Can’t wait to make some again next weekend!

Exploring Baby’s Sense of Touch with Sensory Boards

I’ve noticed that like most babies, Raeann is quite tactile. She enjoys exploring different textures beneath her fingers. For instance, we’ll be walking along a paved walkway when she’ll suddenly bend down and touch the ground because she noticed that there was a change in the paving material from concrete to pebble wash.

The first time we brought her to Marina Barrage, she kept running her fingers through the grass to feel it tickling her fingers.

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When we brought her to West Coast Park, she was also more interested in playing with the sand than on the structures in the playground.

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Hence, when I stumbled upon a post about DIY Sensory Boards from Fun At Home With Kids, I was inspired to make one of my own.

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Preparation time: 30 minutes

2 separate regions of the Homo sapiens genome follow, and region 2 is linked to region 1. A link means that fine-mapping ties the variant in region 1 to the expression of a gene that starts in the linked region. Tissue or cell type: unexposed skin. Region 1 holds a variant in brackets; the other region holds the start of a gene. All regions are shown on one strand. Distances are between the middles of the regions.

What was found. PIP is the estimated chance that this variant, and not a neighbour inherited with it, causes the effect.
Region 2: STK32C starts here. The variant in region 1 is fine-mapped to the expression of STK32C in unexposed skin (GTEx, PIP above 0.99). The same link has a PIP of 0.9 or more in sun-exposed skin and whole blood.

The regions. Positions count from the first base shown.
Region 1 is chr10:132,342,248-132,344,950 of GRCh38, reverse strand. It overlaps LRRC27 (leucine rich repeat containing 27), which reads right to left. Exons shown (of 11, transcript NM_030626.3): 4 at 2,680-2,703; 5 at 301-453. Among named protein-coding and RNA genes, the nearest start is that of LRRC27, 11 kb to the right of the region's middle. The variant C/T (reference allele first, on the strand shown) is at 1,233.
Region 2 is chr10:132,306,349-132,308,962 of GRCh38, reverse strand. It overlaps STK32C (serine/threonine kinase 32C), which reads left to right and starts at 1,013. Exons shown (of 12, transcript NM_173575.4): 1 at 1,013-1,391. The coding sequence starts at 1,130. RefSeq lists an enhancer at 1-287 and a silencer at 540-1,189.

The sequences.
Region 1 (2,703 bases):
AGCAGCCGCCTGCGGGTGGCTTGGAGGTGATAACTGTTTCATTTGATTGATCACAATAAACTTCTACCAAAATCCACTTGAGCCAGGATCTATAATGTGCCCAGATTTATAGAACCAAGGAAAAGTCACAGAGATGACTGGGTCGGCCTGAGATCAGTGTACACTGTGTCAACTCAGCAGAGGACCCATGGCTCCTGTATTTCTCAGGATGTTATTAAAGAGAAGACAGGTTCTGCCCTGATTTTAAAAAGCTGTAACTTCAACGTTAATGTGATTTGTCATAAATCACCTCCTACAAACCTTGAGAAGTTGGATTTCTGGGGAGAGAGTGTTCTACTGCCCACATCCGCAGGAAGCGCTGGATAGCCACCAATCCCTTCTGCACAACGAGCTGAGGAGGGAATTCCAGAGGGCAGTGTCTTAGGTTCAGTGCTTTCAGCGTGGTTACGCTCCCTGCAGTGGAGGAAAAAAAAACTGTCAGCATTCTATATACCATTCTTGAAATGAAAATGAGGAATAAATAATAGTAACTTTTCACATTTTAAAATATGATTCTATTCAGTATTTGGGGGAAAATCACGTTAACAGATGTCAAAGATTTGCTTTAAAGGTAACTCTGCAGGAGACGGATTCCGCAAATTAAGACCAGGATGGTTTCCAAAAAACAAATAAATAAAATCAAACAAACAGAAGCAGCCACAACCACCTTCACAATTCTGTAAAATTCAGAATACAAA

I assembled some of the bits and bobs which I had lying around from previous craft projects. As you can see, I tried to use a variety of textures such as corrugated paper, velcro and felt.

Yes, that is a light switch! I thought it would be fun for her to press to help build up her finger strength. I later added stickers to the light switch (see above) to help her pinpoint which part of the switch to press.

I also included a flip-up mirror because she likes smiling at her own reflection and it helps to promote focus and awareness of her facial features and appearance.

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For the backing, I used a corrugated plastic board which I covered with wrapping paper. To bear the weight of the board and to make it easier to remove the board without damaging the paint on the wall, I used 3M Picture hanging strips to affix the board to the wall at her sitting eye-level.

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Here’s a video of Raeann in action!

This particular video doesn’t show her playing with everything on the board but I had a “My child is a genius!” proud mama moment when I watched her touching the tassel on the mandarin knot then walking over to touch the tassel on our curtains. She made the association that both tassels were similar! How cool and fascinating is that!